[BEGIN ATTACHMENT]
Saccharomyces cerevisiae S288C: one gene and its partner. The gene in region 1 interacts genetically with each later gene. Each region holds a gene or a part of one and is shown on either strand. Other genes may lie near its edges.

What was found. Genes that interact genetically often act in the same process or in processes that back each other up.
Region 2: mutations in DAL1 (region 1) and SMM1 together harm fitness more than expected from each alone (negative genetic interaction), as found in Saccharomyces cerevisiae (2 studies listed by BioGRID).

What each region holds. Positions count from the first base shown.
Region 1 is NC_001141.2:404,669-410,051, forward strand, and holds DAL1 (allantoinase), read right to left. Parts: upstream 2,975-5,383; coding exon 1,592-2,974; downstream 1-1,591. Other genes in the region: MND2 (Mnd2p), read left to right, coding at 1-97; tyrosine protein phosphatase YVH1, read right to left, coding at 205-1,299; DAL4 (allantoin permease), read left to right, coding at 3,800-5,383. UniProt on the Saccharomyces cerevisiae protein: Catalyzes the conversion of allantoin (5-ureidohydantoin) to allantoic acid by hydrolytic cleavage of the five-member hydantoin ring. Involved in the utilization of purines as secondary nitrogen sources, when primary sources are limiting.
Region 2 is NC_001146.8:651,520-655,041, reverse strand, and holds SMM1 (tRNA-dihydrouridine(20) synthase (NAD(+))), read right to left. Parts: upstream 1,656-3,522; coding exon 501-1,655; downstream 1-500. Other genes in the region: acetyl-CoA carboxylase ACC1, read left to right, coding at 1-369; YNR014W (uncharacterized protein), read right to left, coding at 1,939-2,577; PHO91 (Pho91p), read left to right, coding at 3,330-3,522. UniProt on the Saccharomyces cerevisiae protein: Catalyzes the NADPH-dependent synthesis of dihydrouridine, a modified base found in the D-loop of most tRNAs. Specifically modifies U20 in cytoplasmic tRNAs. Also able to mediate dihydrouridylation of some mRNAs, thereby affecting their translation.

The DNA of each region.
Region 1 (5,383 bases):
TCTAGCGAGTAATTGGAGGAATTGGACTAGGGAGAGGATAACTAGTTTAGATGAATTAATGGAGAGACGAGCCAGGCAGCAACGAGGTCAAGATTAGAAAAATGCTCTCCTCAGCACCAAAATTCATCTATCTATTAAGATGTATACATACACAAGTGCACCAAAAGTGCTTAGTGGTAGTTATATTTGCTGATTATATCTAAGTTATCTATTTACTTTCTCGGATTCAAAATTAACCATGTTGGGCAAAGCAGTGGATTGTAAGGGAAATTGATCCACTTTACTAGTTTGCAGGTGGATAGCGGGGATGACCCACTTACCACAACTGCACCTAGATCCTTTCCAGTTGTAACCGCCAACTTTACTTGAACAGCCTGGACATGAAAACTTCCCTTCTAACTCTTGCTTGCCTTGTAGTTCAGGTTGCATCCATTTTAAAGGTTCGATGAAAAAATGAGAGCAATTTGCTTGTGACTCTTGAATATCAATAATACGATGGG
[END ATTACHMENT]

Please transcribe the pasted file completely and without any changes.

Saccharomyces cerevisiae S288C: one gene and its partner. The gene in region 1 interacts genetically with each later gene. Each region holds a gene or a part of one and is shown on either strand. Other genes may lie near its edges.

What was found. Genes that interact genetically often act in the same process or in processes that back each other up.
Region 2: mutations in DAL1 (region 1) and SMM1 together harm fitness more than expected from each alone (negative genetic interaction), as found in Saccharomyces cerevisiae (2 studies listed by BioGRID).

What each region holds. Positions count from the first base shown.
Region 1 is NC_001141.2:404,669-410,051, forward strand, and holds DAL1 (allantoinase), read right to left. Parts: upstream 2,975-5,383; coding exon 1,592-2,974; downstream 1-1,591. Other genes in the region: MND2 (Mnd2p), read left to right, coding at 1-97; tyrosine protein phosphatase YVH1, read right to left, coding at 205-1,299; DAL4 (allantoin permease), read left to right, coding at 3,800-5,383. UniProt on the Saccharomyces cerevisiae protein: Catalyzes the conversion of allantoin (5-ureidohydantoin) to allantoic acid by hydrolytic cleavage of the five-member hydantoin ring. Involved in the utilization of purines as secondary nitrogen sources, when primary sources are limiting.
Region 2 is NC_001146.8:651,520-655,041, reverse strand, and holds SMM1 (tRNA-dihydrouridine(20) synthase (NAD(+))), read right to left. Parts: upstream 1,656-3,522; coding exon 501-1,655; downstream 1-500. Other genes in the region: acetyl-CoA carboxylase ACC1, read left to right, coding at 1-369; YNR014W (uncharacterized protein), read right to left, coding at 1,939-2,577; PHO91 (Pho91p), read left to right, coding at 3,330-3,522. UniProt on the Saccharomyces cerevisiae protein: Catalyzes the NADPH-dependent synthesis of dihydrouridine, a modified base found in the D-loop of most tRNAs. Specifically modifies U20 in cytoplasmic tRNAs. Also able to mediate dihydrouridylation of some mRNAs, thereby affecting their translation.

The DNA of each region.
Region 1 (5,383 bases):
TCTAGCGAGTAATTGGAGGAATTGGACTAGGGAGAGGATAACTAGTTTAGATGAATTAATGGAGAGACGAGCCAGGCAGCAACGAGGTCAAGATTAGAAAAATGCTCTCCTCAGCACCAAAATTCATCTATCTATTAAGATGTATACATACACAAGTGCACCAAAAGTGCTTAGTGGTAGTTATATTTGCTGATTATATCTAAGTTATCTATTTACTTTCTCGGATTCAAAATTAACCATGTTGGGCAAAGCAGTGGATTGTAAGGGAAATTGATCCACTTTACTAGTTTGCAGGTGGATAGCGGGGATGACCCACTTACCACAACTGCACCTAGATCCTTTCCAGTTGTAACCGCCAACTTTACTTGAACAGCCTGGACATGAAAACTTCCCTTCTAACTCTTGCTTGCCTTGTAGTTCAGGTTGCATCCATTTTAAAGGTTCGATGAAAAAATGAGAGCAATTTGCTTGTGACTCTTGAATATCAATAATACGATGGG